Rip it up and start again? Why does cybersecurity appear to be failing?

Possible conflict between CIOs and CISOs creating vulnerabilities

"Personally, I want to say I am sorry that this happened," wrote Charles Brown, president and CEO of Canadian healthcare testing and diagnostics company LifeLabs. Brown was writing an open letter following a breach of the company's IT systems and potential loss of records impacting 15 million customers. It's the latest in a sorry line of breaches and yet over the past 18 months enterprises have had access to more sophisticated security tools and apps than ever before, so what is wrong? Why does cybersecurity seem to be failing?

As we begin the new year, there is understandable concern as to what 2020 will bring in the shape of cybersecurity threats and breaches. What is almost inevitable is that there will continue to be significant problems, fuelled as much by human error as the hacking skills of cybercriminals. So, why are businesses and public sector bodies still being breached so regularly? Shouldn't the security industry be doing more?

According to Orion Hindawi, CEO and co-founder of Tanium, the security industry is in a state of flux. Last year he admits that he thought we were going to see mass consolidation through acquisitions but now he thinks that consolidation will come through bankruptcies. Much of this, he says, is down to the "millions of little companies that are saying that they cure cancer and launch the space shuttle and do all these amazing but somewhat nonsensical things."

The problem is that this creates confusion and to a certain extent a split in vision between CIOs and CISOs. Hindawi believes 2020 will (and should) see a shake-out. Customers, he says are demanding simplification.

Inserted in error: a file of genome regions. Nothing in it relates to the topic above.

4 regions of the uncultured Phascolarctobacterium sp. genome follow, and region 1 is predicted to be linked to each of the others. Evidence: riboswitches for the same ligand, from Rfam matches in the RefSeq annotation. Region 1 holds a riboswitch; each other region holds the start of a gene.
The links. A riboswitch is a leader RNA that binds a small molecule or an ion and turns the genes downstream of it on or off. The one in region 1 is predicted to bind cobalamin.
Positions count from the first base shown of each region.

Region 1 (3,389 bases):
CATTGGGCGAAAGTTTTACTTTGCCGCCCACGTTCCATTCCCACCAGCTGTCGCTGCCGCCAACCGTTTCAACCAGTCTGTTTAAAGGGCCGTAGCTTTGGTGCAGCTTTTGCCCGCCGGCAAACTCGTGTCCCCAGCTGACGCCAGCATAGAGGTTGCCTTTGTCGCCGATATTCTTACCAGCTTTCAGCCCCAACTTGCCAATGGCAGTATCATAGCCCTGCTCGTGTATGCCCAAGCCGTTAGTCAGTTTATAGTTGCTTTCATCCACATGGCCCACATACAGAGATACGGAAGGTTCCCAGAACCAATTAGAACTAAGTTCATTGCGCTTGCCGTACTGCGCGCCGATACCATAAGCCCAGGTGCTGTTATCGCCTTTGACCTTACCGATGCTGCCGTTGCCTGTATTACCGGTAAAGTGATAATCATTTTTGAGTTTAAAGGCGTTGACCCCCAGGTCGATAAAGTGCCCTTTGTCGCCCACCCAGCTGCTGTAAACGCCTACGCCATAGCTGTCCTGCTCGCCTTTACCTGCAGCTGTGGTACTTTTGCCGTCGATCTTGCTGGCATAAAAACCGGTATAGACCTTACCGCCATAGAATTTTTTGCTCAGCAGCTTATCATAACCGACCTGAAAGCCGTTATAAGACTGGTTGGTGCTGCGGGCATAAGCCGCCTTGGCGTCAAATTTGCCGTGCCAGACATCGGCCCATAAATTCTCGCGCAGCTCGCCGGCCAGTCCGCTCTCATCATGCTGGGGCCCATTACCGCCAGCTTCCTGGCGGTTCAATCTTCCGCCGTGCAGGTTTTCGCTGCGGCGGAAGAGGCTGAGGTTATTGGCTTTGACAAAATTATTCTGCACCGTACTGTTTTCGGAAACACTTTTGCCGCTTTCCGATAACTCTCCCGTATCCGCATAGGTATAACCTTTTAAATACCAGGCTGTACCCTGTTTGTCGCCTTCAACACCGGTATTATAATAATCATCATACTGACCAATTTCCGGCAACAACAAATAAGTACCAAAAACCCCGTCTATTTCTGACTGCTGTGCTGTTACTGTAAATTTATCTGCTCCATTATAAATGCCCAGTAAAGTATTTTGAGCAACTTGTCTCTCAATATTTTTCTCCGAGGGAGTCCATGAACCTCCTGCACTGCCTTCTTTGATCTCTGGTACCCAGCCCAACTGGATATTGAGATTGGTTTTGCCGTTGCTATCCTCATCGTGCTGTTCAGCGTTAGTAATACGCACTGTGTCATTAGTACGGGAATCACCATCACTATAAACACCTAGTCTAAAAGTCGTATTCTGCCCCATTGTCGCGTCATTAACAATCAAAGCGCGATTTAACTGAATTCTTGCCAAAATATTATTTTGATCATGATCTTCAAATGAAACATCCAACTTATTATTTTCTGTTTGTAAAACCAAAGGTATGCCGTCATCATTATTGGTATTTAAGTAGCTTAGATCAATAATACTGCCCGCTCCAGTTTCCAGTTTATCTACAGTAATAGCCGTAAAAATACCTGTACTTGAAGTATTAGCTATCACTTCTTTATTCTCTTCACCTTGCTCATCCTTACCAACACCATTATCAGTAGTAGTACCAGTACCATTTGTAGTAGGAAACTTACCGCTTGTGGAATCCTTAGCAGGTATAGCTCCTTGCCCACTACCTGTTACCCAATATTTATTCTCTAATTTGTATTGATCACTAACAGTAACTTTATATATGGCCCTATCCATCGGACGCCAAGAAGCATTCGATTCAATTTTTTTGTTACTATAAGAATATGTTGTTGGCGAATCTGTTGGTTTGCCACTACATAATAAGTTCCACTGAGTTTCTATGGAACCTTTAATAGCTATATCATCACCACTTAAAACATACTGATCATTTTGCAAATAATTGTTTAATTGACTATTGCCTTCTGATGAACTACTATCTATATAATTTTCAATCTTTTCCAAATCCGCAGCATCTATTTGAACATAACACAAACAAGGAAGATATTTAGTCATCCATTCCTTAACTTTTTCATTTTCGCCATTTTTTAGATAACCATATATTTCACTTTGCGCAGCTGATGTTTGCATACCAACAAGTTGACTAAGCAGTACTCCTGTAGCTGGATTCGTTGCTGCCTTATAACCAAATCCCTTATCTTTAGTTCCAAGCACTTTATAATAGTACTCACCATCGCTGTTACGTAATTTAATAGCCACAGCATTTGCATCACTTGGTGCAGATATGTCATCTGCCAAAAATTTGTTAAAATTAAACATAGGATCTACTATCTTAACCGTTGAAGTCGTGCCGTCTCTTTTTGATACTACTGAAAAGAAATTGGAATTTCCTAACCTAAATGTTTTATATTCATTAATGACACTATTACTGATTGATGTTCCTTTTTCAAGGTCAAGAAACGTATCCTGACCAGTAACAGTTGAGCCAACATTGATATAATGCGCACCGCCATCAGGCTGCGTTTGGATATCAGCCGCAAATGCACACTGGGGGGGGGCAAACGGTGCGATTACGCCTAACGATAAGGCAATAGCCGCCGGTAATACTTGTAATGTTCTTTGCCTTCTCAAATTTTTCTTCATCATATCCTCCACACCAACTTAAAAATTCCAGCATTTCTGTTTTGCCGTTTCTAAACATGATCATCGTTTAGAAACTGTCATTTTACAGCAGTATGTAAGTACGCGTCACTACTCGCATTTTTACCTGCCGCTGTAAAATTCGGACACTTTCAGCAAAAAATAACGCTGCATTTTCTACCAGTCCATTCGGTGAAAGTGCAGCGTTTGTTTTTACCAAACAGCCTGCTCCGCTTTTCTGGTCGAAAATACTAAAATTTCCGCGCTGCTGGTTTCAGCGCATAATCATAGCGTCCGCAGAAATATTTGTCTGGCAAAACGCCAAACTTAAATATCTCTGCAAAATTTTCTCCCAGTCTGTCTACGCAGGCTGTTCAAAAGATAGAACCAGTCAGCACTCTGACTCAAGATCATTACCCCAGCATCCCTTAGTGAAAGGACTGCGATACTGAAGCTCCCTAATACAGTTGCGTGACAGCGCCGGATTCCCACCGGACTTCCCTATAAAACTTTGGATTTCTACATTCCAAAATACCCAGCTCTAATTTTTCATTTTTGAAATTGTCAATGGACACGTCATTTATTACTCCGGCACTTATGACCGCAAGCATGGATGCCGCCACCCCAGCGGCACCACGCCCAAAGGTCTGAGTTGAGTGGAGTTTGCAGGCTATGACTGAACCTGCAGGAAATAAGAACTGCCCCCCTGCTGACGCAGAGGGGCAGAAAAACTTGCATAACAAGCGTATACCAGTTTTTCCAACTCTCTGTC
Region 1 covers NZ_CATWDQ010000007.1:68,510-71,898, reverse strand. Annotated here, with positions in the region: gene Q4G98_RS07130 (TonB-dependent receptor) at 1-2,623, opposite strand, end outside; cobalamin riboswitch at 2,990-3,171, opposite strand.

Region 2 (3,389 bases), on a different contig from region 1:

"I think that the market is overheated to the point where now it's not going to be a soft landing," he says. "Now, we may end up in a situation where a lot of these companies just legitimately disappear. I think a lot of our customers are starting to get to the point where they've hit saturation on the number of different voices that are screaming in their ears. Customers are tuning out."

Strained relationships

So, what does this mean in terms of protection? Are organisations leaving gaps in defences? Hindawi insists organisations are not just leaving their defences open but they are not addressing some of the key issues that are leading to all of the breaches and problems we have seen over the past 12 months.

"Instead of, you know, focusing on the Russians coming in through the skylights, which is what a lot of the industry wants organisations to focus on, they should be getting back to basic hygiene, which is actually the problem that is causing a lot of the systemic issues," says Hindawi.

It's a bold claim. While human error is a widely accepted cause of many breaches - Applied Risk claimed last year that employee errors were behind 52 percent of industrial breaches, while Kaspersky Labs claimed that 90 percent of cloud-based attacks were also down to employee mistakes - understanding where all assets are in terms of geography but also in terms of security patching, seems like common sense. Yet, according to Hindawi, and recent research from Fidelis Cybersecurity, security automation and visibility of endpoints remains a huge concern for security professionals.